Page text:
Open access peer-reviewed chapter

Hydrogels Applied for Conformance-Improvement Treatment of Oil Reservoirs

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Fernanda G. C. Tessarolli, Ailton S. Gomes and Claudia R. E. Mansur

Submitted: June 13th, 2017 Reviewed: December 18th, 2017 Published: August 1st, 2018

DOI: 10.5772/intechopen.73204

From the Edited Volume

Hydrogels

Edited by Sajjad Haider and Adnan Haider

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Abstract

This chapter aims at presenting a review of gelling polymer systems that are commercially available or under academic development with potential to control the anisotropic permeability profile of heterogeneous oil reservoirs. In these reservoirs, the oil recovery and sweep efficiency tend to be low, even after applying secondary and enhanced oil recovery methods, because the injected fluid flows preferably through the matrix’s most permeable regions leaving behind part of the displaceable oil retained at the nonswept volume. For that, cross-linked polymers can be used to plug the high-permeability main paths by means of: (i) the formation of an in situ hydrogel or (ii) the adsorption or swelling of pre–cross-linked hydrogel within the reservoir pores, thus causing the diversion of the subsequently injected fluid to low-permeability zones and/or preventing the channeling and early breakthrough of the injected fluid (water or gas) in production wells. The selection of the most suitable hydrogel for the reservoir conformance-improvement treatment should take into account the nature of the conformance problem, the reservoir’s lithology, mineralogy, temperature, pH value, salinity, and hardness of the formation water, as well as the gelling system toxicity and cost.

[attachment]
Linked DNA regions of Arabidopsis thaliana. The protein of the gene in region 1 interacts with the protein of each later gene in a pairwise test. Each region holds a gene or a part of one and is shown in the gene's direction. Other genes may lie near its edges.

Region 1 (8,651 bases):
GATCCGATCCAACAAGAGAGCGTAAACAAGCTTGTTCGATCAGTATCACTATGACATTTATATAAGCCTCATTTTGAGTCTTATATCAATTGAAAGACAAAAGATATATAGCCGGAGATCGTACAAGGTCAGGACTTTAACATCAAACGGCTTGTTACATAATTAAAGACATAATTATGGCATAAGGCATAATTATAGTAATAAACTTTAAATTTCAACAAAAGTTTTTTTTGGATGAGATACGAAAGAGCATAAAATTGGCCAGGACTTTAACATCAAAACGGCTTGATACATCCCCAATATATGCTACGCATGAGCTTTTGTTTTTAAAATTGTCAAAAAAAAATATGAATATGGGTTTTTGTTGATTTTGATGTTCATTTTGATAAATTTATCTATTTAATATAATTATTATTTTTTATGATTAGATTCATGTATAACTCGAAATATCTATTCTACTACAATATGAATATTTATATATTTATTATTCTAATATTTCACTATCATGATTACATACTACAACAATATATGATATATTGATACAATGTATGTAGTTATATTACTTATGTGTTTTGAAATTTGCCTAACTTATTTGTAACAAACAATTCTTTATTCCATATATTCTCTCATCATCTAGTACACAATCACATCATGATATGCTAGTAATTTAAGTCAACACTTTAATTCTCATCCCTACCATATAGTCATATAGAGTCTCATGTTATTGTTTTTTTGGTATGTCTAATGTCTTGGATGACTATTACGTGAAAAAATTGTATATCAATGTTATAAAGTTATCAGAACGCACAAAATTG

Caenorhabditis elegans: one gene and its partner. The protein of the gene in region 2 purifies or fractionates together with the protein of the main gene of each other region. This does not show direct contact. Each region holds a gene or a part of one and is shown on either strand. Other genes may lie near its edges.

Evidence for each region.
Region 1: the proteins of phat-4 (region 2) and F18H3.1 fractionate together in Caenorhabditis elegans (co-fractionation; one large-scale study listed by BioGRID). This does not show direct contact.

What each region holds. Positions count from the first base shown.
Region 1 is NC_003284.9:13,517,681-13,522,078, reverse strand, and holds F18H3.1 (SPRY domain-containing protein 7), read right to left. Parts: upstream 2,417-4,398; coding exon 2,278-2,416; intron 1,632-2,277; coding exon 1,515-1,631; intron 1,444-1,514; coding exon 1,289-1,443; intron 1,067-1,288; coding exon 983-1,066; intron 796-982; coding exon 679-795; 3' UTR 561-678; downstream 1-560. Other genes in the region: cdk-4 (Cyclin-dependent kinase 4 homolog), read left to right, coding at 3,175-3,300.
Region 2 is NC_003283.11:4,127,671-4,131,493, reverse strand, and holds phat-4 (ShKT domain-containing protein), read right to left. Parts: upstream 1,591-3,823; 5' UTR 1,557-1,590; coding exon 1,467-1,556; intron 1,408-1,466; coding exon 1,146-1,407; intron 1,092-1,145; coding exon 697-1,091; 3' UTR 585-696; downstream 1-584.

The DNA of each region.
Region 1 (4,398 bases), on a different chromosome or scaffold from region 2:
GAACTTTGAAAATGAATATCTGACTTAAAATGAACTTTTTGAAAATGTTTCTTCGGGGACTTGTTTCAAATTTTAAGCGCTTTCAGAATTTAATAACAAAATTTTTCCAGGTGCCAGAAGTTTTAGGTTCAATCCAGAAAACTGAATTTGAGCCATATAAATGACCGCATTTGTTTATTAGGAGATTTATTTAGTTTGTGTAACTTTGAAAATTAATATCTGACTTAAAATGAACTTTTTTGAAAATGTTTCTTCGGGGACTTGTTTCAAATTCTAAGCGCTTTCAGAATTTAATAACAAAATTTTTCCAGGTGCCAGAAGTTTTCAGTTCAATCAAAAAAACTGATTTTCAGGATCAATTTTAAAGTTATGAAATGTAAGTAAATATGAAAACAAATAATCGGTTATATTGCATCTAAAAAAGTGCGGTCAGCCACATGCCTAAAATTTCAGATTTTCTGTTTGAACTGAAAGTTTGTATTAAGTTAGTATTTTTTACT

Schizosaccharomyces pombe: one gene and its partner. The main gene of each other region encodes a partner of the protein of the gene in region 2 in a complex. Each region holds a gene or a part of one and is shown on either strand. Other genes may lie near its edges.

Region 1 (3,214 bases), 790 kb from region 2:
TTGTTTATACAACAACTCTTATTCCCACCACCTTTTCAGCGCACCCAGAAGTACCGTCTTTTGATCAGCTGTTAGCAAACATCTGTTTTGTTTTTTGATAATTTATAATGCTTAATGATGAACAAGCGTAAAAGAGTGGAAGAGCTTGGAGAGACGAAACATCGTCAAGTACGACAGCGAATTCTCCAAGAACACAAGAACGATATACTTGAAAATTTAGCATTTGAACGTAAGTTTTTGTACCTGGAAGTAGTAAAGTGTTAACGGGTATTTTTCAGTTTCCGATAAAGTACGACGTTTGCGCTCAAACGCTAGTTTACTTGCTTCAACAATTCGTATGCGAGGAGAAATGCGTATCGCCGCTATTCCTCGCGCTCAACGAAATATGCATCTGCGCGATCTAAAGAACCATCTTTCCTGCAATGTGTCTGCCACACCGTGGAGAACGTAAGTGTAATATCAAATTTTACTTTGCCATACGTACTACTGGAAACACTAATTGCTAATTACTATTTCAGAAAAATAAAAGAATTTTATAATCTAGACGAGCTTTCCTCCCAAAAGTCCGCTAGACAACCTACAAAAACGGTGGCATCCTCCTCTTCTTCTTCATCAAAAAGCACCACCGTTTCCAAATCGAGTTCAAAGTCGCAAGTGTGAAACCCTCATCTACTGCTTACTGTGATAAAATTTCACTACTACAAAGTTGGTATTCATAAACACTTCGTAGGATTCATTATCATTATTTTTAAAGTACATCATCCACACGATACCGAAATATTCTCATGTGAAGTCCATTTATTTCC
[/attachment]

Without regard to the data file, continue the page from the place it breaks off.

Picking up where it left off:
Keywords

  • hydrogel
  • polymer
  • conformance improvement
  • reservoir
  • oil and gas

1. Introduction

During the productive life cycle of an oil reservoir, primary, secondary, and enhanced oil recovery methods can be applied to improve the overall hydrocarbon recovery.

Initially, during primary recovery, the oil production is accomplished by the use of the natural reservoir energy as well as artificial lift and well stimulation methods that do not directly affect the driving force of the porous medium. Nevertheless, the reservoir primary energy is progressively dissipated due to the decompression of fluids and to forces (viscous and capillary forces) imposed on the matrix flow.

In order to minimize the negative impacts of primary energy dissipation and increase oil recovery, two strategies may be used:

  • addition of an artificial secondary energy to the reservoir by means of the injection of fluids, and/or

  • reduction of the viscous and/or capillary forces acting on the reservoir.

The injection of fluids into the formation (water or immiscible gas) to displace hydrocarbons from the pores of the reservoir matrix with no chemical or thermodynamic interactions between the injected fluid and oil/reservoir rock is known as secondary recovery.